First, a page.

Government hyperbole and exceptionalism hides serious flaws in coronavirus programme


People on low income are avoiding Boris Johnson’s self lauded coronavirus (Covid-19) Test and Trace programme. The equally self lauded Oxford/AstraZeneca vaccine may have significant flaws in its study design and outcomes.

Both are examples of government promotion without examining the full facts about the vaccine trials, or likely consequences of Test and Trace on livelihoods.

Test and Trace problems

In August, Greater Manchester mayor Andy Burnham warned of “the poorest communities in the country – they simply cannot afford to self-isolate when they are asked to do so by NHS Test and Trace because they won’t be paid. Or worse they will fear losing their job”. In September, TUC general secretary Frances O’Grady warned that Test and Trace would fail unless those who have to self-isolate were paid the real living wage of £320 a week.

Then came the news in September that people on low incomes would be entitled to receive a £500 one-off payment. But there are catches.

For example, it’s claimed someone will only be will eligible for the payment if they:

have been told to isolate by NHS Test and Trace.

However, this only generally applies to people who’ve either tested positive for coronavirus, who are close contacts of someone who tested positive.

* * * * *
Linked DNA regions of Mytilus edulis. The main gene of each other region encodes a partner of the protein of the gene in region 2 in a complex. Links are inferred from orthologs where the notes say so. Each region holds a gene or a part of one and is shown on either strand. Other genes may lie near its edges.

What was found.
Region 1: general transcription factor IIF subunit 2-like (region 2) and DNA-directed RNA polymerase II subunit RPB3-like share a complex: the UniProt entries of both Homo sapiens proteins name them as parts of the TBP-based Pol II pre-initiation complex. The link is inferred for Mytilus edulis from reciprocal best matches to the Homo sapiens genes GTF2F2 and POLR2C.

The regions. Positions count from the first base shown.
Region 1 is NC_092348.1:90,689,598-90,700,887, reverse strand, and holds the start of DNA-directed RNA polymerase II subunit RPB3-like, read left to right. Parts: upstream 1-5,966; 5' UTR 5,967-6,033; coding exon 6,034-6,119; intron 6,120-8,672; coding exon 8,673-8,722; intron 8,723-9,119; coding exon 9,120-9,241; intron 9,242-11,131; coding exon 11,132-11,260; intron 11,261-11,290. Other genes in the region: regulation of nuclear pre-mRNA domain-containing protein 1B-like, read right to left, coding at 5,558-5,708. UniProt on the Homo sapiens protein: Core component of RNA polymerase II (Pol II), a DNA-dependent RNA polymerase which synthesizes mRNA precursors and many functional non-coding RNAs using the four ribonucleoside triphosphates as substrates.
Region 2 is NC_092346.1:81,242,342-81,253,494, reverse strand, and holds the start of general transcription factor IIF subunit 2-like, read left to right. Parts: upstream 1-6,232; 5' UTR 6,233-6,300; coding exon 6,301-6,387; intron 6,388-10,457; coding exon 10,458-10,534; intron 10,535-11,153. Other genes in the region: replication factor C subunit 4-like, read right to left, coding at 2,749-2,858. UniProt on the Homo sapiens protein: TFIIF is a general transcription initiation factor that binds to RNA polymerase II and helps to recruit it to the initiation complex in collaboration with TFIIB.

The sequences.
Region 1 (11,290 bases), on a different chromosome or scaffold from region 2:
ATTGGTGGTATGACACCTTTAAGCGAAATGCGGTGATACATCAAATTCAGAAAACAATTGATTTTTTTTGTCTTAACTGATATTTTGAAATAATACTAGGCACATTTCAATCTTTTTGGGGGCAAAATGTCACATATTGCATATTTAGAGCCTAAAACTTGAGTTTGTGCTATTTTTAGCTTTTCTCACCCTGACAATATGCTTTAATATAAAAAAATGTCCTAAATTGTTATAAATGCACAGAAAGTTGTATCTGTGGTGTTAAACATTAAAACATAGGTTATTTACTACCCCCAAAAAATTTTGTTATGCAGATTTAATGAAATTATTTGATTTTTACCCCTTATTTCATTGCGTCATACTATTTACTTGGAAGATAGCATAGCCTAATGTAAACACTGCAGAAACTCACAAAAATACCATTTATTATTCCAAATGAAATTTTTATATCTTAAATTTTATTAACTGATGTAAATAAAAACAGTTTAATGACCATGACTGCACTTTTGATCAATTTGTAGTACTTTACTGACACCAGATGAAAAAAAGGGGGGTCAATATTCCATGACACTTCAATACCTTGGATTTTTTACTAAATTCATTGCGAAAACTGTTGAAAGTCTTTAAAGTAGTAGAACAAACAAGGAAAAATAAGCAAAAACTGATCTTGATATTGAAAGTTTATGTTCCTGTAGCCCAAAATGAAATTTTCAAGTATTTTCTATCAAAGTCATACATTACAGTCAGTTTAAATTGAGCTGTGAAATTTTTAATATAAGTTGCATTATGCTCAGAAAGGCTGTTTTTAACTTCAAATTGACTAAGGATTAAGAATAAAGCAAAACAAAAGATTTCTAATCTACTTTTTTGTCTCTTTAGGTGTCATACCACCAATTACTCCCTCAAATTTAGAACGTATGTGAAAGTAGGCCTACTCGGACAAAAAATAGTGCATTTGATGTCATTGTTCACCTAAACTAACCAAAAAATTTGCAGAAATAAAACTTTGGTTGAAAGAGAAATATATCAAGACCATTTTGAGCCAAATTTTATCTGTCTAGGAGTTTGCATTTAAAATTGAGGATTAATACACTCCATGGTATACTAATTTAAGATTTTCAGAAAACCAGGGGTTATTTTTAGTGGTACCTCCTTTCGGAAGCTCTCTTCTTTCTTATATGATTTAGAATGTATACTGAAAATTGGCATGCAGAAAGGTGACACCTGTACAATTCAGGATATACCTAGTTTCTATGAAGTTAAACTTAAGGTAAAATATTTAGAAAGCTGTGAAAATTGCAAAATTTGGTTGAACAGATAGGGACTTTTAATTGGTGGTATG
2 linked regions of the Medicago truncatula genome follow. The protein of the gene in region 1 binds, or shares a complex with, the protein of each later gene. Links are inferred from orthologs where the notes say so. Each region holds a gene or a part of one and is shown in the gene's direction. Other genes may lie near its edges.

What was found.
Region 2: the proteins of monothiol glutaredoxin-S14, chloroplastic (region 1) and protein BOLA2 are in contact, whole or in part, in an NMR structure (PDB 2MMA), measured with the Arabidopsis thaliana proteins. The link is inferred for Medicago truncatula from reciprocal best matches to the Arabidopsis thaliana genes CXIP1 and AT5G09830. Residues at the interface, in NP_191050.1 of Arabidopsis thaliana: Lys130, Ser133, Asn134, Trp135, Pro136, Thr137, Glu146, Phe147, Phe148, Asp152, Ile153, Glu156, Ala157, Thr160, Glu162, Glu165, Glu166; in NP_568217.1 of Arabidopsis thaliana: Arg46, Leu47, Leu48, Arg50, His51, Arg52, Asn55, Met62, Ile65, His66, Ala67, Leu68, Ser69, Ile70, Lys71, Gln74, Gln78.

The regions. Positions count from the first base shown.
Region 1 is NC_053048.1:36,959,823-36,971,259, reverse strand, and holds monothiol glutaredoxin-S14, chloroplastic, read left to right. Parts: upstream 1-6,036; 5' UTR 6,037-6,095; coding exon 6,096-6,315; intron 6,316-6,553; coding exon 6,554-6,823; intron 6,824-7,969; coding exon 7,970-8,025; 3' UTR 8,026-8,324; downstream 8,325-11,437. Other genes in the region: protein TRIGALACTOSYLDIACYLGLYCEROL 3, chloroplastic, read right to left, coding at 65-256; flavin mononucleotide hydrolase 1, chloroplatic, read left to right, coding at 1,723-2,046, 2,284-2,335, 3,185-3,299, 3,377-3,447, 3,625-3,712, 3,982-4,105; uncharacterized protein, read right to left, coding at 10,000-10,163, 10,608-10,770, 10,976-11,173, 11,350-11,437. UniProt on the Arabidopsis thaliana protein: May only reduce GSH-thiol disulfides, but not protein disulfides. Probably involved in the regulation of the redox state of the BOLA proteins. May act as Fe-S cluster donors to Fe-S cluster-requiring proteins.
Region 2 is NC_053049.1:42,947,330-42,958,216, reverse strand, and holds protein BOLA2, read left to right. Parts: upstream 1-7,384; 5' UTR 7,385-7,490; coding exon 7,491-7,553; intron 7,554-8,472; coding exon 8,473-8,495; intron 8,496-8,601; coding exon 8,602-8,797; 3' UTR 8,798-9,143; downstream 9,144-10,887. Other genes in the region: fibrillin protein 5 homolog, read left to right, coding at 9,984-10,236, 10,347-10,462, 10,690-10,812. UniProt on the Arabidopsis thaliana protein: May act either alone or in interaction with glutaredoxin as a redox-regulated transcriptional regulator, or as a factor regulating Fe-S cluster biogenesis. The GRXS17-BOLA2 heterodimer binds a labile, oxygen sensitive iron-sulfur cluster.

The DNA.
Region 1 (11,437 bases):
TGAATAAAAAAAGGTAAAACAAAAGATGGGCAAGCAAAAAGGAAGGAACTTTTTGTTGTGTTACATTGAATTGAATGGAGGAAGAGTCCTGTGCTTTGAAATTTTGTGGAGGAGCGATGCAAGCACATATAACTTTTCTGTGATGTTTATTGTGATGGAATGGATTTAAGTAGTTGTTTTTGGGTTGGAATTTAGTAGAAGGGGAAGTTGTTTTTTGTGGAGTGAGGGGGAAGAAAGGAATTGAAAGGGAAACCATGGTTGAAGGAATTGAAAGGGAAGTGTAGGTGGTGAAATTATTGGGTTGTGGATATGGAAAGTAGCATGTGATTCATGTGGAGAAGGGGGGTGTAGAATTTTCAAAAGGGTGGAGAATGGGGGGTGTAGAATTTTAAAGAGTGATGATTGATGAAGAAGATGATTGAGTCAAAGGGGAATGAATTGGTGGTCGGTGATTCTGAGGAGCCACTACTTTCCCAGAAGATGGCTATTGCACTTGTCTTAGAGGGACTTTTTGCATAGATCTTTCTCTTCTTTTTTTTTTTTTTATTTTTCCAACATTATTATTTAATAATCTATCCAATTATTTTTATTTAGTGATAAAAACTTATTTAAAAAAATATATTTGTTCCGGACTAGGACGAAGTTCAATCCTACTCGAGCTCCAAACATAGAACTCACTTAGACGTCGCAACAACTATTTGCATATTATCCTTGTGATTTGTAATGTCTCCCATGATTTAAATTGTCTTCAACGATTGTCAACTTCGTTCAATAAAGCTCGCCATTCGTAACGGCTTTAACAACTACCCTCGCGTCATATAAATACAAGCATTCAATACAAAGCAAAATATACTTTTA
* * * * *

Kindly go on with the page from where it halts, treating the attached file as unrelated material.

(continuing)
This is despite the fact that if you get coronavirus symptoms, you are still meant to self-isolate, either for 10 days or until your test comes back negative.

More recently, the BBC reported that only half of “close contacts given to England’s NHS Test and Trace are being reached in some areas”. Contact tracers explained that:

When we do get through, people are often uncooperative. They have lives to get on with and work they have to do to get paid.


On 23 November, the BBC’s Katie Razzall tweeted how a Newsnight programme revealed that mass testing in Liverpool isn’t working, with only 4% of residents in certain areas taking up the test.

One local MP claimed that 80% of applications for the one-off payment have been rejected:

Unite the Union leader Len McCluskey also referred to how the self-employed also fall through the cracks:

False positives

Razzall further tweeted about the problem of false-positives/negatives and whether the Liverpool mass testing pilot is good enough for a wider roll-out:

Professor Jon Deeks, head of Birmingham University’s Evidence Synthesis and Test Evaluation Research Group, commented on the test’s flaws:

This test has not been properly evaluated. The Government’s own evidence shows these tests miss positive cases – which means people could unwittingly go out and cuddle their grandparent without realising the risk to them.

It could also mean up to half of those who get positive results and are told to isolate do not need to.

In a recent BMJ article, in reference to a 0.32% false positive rate for the lateral flow testing programme at Liverpool, Deeks remarks:

While this is a very low rate, the numbers of false positives can still outnumber the number of cases detected when used in mass screening where very few will have the virus. For example, if 100 000 people are tested in a city where the prevalence of covid is 400 per 100 000, assuming the Innova test has a sensitivity of 58% and specificity of 99.6% (as per the testing centre performance), these figures predict the test will give 630 test positives. However, only 230 of these will have covid; 400 of them will be false positives.

He adds: